From lending out well-loved copies of Harry Potter in exchange for Tomi Adeyemi’s Children of Blood and Bone, to borrowing a roommate’s graphic novel collection of The Last Airbender in exchange for Brandon Sanderson’s original Mistborn trilogy, book exchanges have strengthened my relationships in incredible ways. In fact, I like to think that my roommate became a close confidant largely because of our shared evenings filled with animated book discussions.

Recently, I participated in an online book exchange that I stumbled upon on Instagram. I sat with a close friend of mine over frozen yogurt and scattered stationary as we wrote letters to our respective recipients. The experience was a firm reminder of how book reading can enrich existing friendships, as well as provide hope for a new one that is waiting to form.

Reminders of Strength

As a lover of literature, books have been more than a way to pass the time—they have smoothed things over for me both in turbulent times and in the chaos of travel; I imagine this rings true for all of you self-proclaimed book worms. 

Traveling has been embedded in my identity the very moment I stuffed my belongings into a bright red suitcase seven years ago. When my family and I left my small Philippine hometown to pursue a better life in the United States, the very act of traveling suddenly took the connotation of hard goodbyes and painful memories.

What helped me during the moving process itself was what came inside that bright red suitcase. Stuffed in its main compartment were bits from home: my grandmother’s rosary, printed photos from my childhood, pressed flowers from our home garden. And in the front pocket, situated there entirely for accessibility, was my copy of A Thousand Splendid Suns by Khaled Hosseini.

Mariam and Laia’s story has always inspired me, but right then, it was different. It was a more immersive experience; I took all of my anxiety and dismay and allowed them to suspend momentarily. Instead, I dove deep into a story of turmoil paired with healing. As I folded myself into the uncomfortable airplane seat, I was able to draw irrevocable strength from the characters’ experiences of loss, pain, and ultimately, powerful recovery.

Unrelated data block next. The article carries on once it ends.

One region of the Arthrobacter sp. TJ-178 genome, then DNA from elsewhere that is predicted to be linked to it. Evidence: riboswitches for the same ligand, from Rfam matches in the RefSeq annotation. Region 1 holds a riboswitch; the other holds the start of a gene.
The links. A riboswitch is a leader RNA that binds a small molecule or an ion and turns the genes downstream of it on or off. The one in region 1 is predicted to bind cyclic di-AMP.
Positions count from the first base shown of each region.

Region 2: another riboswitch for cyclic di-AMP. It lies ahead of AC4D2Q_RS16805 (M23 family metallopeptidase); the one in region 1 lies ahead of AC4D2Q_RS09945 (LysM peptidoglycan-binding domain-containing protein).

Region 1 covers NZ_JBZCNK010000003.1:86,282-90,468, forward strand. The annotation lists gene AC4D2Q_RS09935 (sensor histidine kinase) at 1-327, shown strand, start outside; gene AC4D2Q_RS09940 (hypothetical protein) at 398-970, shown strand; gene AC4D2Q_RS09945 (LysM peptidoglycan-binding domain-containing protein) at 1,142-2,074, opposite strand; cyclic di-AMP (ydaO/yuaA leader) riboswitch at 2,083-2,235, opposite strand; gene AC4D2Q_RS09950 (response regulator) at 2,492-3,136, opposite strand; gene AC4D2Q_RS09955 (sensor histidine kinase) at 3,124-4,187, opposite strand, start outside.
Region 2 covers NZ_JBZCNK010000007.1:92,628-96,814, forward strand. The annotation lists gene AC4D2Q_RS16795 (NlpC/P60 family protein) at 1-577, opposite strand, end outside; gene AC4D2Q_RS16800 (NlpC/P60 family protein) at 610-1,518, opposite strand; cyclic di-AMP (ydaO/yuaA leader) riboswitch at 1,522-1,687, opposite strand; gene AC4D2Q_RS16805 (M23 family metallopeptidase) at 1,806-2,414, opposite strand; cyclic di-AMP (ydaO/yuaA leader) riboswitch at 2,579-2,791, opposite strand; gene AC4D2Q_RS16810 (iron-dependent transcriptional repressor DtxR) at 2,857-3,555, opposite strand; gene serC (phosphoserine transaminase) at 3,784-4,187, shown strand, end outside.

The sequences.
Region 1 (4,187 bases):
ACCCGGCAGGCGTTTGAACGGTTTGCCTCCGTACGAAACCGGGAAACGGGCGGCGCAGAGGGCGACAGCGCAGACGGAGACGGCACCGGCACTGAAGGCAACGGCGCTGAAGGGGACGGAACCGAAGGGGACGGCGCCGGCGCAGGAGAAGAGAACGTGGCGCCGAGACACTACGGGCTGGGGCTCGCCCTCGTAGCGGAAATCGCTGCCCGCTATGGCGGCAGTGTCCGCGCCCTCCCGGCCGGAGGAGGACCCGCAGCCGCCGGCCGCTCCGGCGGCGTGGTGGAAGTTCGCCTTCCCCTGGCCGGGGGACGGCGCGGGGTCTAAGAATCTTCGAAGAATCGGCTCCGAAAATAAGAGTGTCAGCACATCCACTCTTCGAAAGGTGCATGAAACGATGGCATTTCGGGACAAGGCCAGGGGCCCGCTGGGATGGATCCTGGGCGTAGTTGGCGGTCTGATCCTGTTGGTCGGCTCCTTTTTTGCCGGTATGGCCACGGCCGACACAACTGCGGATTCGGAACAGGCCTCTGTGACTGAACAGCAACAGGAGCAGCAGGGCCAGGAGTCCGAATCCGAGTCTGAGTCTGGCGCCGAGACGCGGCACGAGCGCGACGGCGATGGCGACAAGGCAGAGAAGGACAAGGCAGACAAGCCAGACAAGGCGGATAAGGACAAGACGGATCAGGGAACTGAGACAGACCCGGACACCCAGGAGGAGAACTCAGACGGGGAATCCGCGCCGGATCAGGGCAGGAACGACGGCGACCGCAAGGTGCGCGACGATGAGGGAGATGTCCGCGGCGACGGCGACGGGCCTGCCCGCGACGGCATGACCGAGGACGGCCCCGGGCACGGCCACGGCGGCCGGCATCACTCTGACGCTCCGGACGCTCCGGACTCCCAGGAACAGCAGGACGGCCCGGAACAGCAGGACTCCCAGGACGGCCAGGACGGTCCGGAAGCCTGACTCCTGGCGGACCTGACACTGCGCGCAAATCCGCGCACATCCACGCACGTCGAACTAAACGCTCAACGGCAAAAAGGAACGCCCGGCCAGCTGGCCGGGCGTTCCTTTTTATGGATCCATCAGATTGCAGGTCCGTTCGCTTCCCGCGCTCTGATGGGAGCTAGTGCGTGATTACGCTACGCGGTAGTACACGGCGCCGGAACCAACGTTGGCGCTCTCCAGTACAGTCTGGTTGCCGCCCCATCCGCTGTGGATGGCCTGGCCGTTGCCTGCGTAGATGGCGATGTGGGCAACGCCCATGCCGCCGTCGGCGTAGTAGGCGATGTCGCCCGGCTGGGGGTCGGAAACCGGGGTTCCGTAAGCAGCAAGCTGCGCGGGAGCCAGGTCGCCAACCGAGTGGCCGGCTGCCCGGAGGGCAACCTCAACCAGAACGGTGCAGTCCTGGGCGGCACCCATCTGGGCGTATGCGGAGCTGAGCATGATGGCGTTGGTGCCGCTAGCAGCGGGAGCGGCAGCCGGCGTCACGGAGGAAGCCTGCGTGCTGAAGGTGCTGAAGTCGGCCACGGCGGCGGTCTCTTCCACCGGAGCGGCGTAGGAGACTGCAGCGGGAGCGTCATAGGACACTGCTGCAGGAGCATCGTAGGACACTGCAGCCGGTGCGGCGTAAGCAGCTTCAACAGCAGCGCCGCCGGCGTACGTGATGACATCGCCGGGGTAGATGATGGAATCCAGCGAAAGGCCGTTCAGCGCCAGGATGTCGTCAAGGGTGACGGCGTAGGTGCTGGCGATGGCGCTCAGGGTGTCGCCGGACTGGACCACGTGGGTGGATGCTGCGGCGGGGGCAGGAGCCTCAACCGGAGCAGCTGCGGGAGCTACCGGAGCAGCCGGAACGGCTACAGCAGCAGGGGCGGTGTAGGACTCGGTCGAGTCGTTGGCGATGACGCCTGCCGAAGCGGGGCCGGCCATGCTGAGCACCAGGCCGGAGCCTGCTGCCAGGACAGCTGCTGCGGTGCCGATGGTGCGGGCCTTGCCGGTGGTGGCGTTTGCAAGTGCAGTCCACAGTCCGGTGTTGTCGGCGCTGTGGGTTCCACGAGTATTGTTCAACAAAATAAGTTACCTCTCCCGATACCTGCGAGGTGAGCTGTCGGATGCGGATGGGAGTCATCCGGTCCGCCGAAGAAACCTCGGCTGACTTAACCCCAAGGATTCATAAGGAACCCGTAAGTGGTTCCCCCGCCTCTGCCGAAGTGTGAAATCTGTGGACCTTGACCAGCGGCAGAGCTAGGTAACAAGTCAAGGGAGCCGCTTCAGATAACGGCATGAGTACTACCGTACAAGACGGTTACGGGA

Sources of Comfort

Whenever I set out on a journey, I always ensure at least one thing makes it onto my agenda: a trip to a new bookstore.

My trip to San Francisco comes to mind most readily. As I explored City Lights Bookstore, I felt a keen and deep sense of belonging upon seeing titles that promised paths to different universes—titles that allowed me to brave the unfamiliar and terrifying in more accessible (yet still exhilarating) ways. In books, I found the stepping stones I needed towards courage.

So, although traveling—especially when it entails abandoning the familiar—is never a comforting experience, books have given me an avenue out of the uncertainty and discomfort: a way to ground myself in familiarity for when I inevitably travel again.

***

Through books, I have seen places of pure fantasy come to life; I have learned new ways to make closer bonds out of my friendships, to look at wrenching pain as a story of redemption, and to find comfort even in the most frightening places.

In reading, we get to live the only way we should: fully, completely, and—if we’re lucky—a thousand times.


Guest blog post courtesy of Arni Dizon.